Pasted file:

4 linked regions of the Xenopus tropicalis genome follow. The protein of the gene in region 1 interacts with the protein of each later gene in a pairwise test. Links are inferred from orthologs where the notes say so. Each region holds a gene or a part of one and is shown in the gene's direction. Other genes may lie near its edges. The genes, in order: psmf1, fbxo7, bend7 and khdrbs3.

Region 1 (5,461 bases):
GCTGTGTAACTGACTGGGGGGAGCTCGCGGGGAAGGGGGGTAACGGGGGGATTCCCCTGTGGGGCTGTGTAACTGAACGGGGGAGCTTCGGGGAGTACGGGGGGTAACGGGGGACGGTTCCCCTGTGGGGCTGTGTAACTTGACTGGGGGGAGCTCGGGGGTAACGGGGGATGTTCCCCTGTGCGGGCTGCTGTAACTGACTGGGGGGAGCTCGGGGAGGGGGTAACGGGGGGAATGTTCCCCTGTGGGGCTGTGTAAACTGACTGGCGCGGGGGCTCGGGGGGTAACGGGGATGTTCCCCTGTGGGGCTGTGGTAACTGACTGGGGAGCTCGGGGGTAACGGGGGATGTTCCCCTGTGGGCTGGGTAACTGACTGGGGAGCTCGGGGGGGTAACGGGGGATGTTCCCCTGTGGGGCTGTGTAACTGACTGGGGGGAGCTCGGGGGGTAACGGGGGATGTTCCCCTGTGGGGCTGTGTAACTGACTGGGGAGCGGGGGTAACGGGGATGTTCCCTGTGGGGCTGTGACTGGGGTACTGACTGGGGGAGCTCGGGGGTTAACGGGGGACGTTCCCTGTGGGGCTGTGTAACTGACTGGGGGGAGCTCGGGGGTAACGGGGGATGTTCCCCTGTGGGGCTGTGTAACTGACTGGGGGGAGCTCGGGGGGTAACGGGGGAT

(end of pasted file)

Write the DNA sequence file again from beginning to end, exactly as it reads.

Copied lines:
4 linked regions of the Xenopus tropicalis genome follow. The protein of the gene in region 1 interacts with the protein of each later gene in a pairwise test. Links are inferred from orthologs where the notes say so. Each region holds a gene or a part of one and is shown in the gene's direction. Other genes may lie near its edges. The genes, in order: psmf1, fbxo7, bend7 and khdrbs3.

Region 1 (5,461 bases):
GCTGTGTAACTGACTGGGGGGAGCTCGCGGGGAAGGGGGGTAACGGGGGGATTCCCCTGTGGGGCTGTGTAACTGAACGGGGGAGCTTCGGGGAGTACGGGGGGTAACGGGGGACGGTTCCCCTGTGGGGCTGTGTAACTTGACTGGGGGGAGCTCGGGGGTAACGGGGGATGTTCCCCTGTGCGGGCTGCTGTAACTGACTGGGGGGAGCTCGGGGAGGGGGTAACGGGGGGAATGTTCCCCTGTGGGGCTGTGTAAACTGACTGGCGCGGGGGCTCGGGGGGTAACGGGGATGTTCCCCTGTGGGGCTGTGGTAACTGACTGGGGAGCTCGGGGGTAACGGGGGATGTTCCCCTGTGGGCTGGGTAACTGACTGGGGAGCTCGGGGGGGTAACGGGGGATGTTCCCCTGTGGGGCTGTGTAACTGACTGGGGGGAGCTCGGGGGGTAACGGGGGATGTTCCCCTGTGGGGCTGTGTAACTGACTGGGGAGCGGGGGTAACGGGGATGTTCCCTGTGGGGCTGTGACTGGGGTACTGACTGGGGGAGCTCGGGGGTTAACGGGGGACGTTCCCTGTGGGGCTGTGTAACTGACTGGGGGGAGCTCGGGGGTAACGGGGGATGTTCCCCTGTGGGGCTGTGTAACTGACTGGGGGGAGCTCGGGGGGTAACGGGGGAT